Ransomware has now been a major threat to businesses and other organizations for several years, and 2019 has been no different.

It had been a sign of some relief when ransomware attacks grew less common throughout 2018, and it seemed that maybe efforts to contain these attacks had been successful…, however, according to data collected by McAfee Labs, and published in their August 2019 Threat Report, ransomware is back with a vengeance.

In the first quarter of 2019 ransomware attacks grew by 118%; new ransomware families were detected, and threat actors used new, innovative techniques.

McAfee’s data reports that the 118% increase in ransomware attacks included the discovery of new ransomware families utilizing new, innovative techniques to target and infect enterprises. The dramatic increase in ransomware attacks is being driven primarily by three families of ransomware:  Ryuk, GrandCrab, and Dharma.

Ryuk is a scary bit of code that has been used to lock down entire large corporations and government agencies.  It was originally credited to North Korea, but subsequent research points to the malware as being the work of a highly sophisticated cybercrime syndicate, rather than the product of a nation-state.

GrandCrab is a relatively new arrival on the ransomware scene, first emerging in 2018.  Often described as one of the most aggressive families of ransomware, the original authors of the code have leased it out to other hackers around the world in exchange for a cut of the profits.

Dharma is the oldest family of the big three, first emerging on the scene in 2016.  Originally, it was an offshoot of another, even older ransomware family known as Crysis. However, since branching off, it has become a potent threat in its own right, and the hackers who control the code regularly release new updates and continue to enhance its capabilities.

McAfee researchers observed cybercriminals are still using spear-phishing tactics, but an increasing number of attacks are gaining access to a company that has open and exposed remote access points, such as RDP and virtual network computing (VNC). RDP credentials can be brute-forced, obtained from password leaks, or simply bought in underground markets. Where past ransomware criminals would set up a command and control environment for the ransomware and decryption keys, most criminals now approach victims with ransom notes that include an anonymous email service address, allowing bad actors to remain better hidden.

So why-exactly-is ransomware such a threat to your data?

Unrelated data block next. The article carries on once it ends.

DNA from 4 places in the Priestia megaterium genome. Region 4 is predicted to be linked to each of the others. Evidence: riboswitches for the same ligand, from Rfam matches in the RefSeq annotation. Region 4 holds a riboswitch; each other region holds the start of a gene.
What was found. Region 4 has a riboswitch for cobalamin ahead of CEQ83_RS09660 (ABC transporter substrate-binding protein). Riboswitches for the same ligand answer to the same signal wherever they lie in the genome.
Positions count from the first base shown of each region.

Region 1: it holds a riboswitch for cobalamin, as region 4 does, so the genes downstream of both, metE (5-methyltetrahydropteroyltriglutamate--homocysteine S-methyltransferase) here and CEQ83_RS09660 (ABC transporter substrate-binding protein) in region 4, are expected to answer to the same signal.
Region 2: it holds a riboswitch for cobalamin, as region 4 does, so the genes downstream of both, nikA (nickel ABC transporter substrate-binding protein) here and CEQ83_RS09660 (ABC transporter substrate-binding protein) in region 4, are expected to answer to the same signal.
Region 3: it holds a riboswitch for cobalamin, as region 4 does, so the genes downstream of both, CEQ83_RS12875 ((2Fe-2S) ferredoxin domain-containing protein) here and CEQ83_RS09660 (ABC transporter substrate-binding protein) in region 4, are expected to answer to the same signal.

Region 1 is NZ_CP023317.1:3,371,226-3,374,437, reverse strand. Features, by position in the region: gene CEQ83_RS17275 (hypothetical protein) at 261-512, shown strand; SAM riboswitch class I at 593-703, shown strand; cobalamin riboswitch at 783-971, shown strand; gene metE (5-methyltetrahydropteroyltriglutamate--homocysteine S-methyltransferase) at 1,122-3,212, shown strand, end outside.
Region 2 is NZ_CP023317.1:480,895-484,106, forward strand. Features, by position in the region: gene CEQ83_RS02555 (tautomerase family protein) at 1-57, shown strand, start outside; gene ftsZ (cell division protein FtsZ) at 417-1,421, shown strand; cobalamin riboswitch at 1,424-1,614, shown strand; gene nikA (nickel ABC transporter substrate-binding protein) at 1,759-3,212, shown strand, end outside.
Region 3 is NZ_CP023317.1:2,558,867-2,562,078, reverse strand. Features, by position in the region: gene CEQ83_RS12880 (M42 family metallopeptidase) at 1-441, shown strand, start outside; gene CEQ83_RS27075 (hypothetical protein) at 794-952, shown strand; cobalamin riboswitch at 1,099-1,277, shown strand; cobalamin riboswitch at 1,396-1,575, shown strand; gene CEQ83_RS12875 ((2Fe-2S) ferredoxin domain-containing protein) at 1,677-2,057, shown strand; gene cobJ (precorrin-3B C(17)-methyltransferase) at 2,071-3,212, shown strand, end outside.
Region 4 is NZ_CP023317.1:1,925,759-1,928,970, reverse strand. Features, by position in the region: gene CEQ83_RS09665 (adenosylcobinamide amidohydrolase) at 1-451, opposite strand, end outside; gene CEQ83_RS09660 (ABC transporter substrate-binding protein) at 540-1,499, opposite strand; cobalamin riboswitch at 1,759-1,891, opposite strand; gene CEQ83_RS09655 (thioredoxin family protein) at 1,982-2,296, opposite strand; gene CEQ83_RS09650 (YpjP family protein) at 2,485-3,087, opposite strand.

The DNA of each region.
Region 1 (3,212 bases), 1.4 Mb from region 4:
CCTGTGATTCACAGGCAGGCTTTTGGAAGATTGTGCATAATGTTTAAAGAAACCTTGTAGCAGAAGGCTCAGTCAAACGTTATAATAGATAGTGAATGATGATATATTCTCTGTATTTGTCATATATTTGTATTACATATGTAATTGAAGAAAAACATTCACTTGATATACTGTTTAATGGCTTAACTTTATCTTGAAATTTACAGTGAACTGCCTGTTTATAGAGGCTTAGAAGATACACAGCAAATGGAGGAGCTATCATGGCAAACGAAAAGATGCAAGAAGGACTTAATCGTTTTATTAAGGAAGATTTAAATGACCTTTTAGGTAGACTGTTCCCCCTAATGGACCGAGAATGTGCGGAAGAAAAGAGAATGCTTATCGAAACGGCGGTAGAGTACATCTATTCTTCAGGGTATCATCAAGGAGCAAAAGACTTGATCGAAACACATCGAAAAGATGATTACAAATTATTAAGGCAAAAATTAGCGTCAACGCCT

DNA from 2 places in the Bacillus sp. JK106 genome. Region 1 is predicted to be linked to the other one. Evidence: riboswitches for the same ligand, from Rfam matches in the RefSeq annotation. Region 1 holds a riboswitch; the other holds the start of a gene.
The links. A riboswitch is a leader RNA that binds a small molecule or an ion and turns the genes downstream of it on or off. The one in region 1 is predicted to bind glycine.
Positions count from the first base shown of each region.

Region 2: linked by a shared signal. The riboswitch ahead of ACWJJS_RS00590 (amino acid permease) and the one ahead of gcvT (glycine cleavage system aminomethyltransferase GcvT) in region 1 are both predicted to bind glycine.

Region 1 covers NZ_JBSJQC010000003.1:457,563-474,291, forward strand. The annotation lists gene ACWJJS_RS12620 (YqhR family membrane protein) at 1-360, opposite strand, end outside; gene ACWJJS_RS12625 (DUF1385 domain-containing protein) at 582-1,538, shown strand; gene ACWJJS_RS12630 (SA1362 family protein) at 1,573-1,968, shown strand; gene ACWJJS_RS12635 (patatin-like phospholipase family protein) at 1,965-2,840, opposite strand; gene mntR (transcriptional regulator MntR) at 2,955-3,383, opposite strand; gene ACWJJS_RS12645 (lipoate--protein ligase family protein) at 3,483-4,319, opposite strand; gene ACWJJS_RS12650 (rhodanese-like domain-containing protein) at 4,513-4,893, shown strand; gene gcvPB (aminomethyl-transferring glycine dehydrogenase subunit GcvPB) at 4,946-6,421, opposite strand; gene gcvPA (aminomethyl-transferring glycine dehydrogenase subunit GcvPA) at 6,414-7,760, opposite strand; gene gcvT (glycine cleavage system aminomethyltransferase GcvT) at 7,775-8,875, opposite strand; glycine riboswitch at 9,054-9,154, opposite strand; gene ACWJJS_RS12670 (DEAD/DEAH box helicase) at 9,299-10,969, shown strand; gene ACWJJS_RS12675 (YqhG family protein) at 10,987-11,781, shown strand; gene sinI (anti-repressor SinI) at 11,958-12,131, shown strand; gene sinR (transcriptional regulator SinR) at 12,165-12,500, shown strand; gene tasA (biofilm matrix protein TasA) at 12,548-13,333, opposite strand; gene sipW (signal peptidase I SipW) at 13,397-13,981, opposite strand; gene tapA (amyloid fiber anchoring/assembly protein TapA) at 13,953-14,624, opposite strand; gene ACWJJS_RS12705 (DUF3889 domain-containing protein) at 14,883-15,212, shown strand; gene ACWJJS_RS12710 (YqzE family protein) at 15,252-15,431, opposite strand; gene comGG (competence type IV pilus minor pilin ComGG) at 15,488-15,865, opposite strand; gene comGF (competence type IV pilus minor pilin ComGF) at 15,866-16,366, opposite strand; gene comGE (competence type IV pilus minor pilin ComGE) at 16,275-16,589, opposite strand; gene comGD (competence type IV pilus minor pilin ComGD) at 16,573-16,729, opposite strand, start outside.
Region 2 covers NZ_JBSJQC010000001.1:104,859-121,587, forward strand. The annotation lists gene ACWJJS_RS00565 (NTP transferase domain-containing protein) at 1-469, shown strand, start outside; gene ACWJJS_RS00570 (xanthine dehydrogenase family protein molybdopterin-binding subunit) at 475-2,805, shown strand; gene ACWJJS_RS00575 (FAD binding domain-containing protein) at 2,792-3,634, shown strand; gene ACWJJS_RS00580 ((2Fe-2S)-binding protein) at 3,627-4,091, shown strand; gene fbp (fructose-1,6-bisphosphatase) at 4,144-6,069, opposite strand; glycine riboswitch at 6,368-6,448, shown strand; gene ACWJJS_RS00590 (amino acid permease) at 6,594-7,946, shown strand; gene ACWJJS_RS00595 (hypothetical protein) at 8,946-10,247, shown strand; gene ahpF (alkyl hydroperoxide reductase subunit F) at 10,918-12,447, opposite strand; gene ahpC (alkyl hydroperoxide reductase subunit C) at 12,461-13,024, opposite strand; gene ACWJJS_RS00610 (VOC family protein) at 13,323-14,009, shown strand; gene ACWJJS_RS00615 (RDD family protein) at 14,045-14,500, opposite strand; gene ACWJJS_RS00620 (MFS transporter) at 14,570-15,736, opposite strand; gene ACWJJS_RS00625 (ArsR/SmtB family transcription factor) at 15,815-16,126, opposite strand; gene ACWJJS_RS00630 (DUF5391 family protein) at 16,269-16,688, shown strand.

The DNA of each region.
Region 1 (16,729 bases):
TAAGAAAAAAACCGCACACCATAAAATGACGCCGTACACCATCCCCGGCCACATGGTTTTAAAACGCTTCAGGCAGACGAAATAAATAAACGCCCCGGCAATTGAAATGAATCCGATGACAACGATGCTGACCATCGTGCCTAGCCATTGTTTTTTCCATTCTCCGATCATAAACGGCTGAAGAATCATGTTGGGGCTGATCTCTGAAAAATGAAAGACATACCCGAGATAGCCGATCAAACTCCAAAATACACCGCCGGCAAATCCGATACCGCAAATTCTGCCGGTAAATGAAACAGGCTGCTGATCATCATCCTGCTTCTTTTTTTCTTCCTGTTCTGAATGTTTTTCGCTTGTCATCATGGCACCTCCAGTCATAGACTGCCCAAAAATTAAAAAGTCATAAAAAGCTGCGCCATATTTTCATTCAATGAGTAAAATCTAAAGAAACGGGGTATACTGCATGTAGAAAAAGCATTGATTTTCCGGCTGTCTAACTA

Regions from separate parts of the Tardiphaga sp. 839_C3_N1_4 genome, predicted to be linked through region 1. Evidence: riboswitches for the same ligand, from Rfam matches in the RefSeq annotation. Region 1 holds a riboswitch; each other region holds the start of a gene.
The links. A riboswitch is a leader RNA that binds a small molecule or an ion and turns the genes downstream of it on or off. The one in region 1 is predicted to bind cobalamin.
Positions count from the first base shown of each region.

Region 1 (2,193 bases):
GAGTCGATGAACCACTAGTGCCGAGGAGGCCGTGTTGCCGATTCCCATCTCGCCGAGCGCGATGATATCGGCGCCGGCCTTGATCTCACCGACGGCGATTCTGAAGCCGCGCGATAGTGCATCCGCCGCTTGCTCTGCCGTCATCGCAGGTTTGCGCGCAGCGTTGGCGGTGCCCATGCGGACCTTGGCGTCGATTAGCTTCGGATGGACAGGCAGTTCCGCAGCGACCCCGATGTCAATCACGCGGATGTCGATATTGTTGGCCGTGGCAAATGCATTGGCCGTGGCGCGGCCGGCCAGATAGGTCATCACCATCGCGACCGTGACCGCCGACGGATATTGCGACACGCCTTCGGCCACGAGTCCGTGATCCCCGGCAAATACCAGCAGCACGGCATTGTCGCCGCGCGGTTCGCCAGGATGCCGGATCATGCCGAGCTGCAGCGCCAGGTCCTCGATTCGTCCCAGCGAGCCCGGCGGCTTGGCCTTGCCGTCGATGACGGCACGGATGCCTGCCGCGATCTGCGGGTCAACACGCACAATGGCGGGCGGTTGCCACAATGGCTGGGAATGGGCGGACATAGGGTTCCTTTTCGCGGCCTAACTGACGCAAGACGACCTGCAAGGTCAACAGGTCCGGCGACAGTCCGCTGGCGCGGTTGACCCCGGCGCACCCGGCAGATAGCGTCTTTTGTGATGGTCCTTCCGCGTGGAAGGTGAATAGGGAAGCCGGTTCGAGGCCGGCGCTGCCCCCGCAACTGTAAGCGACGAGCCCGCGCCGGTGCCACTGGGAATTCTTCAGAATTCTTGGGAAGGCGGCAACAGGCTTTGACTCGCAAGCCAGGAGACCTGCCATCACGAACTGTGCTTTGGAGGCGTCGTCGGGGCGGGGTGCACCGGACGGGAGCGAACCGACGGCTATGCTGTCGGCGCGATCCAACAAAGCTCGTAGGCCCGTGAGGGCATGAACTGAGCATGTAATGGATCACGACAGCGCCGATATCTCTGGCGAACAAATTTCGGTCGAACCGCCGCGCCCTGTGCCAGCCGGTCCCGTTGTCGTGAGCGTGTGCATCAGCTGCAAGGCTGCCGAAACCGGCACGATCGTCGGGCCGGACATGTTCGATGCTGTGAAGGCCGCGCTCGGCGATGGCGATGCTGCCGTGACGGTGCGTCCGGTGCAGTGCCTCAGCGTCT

For those who don’t know, ransomware is a form of malicious software (malware) that threatens the elimination of hijacked and encrypted data if a user doesn’t pay a ransom. It is known to be one of the most prolific and pervasive threats seen on the Internet today. Ransomware has evolved over the past several years, so let’s look at what the future of ransomware looks like, and what you can do to protect yourself against it.

Unlike most other malware threats, ransomware isn’t designed to gain access to a system to steal data. It’s also not really a con, as anyone that is inundated with ransomware is in a real threat to lose their data (or their money). Ransomware is basically one of two types of malware. Some are computer viruses that target the CPU. These are called “locker” ransomware. The other prevalent type, called “crypto” ransomware, target and encrypt access to file systems.

Whichever strand you get (and there are dozens of different strands) the basic premise is the same. After it is unpackaged to the user’s machine (or network) it encrypts access to data/processing/both and gives the system’s user instructions on how to proceed. The user then has a decision to make, pay the ransom or try to restore the data from their backup platform.

Ransomware is such a departure from normal malware in that most strands of malware tries to camouflage itself inside a user’s system or network. Ransomware makes sure you know it’s there. The past few years has seen a huge uptick in the amount of ransomware that has been deployed, both in variant, and in frequency. These attacks have hit many municipalities, businesses, and other organizations, with one purpose, to extort money. For example, the city of Atlanta spent more than $2.6 million on emergency efforts to respond to a ransomware attack that infected their municipal operations in 2018.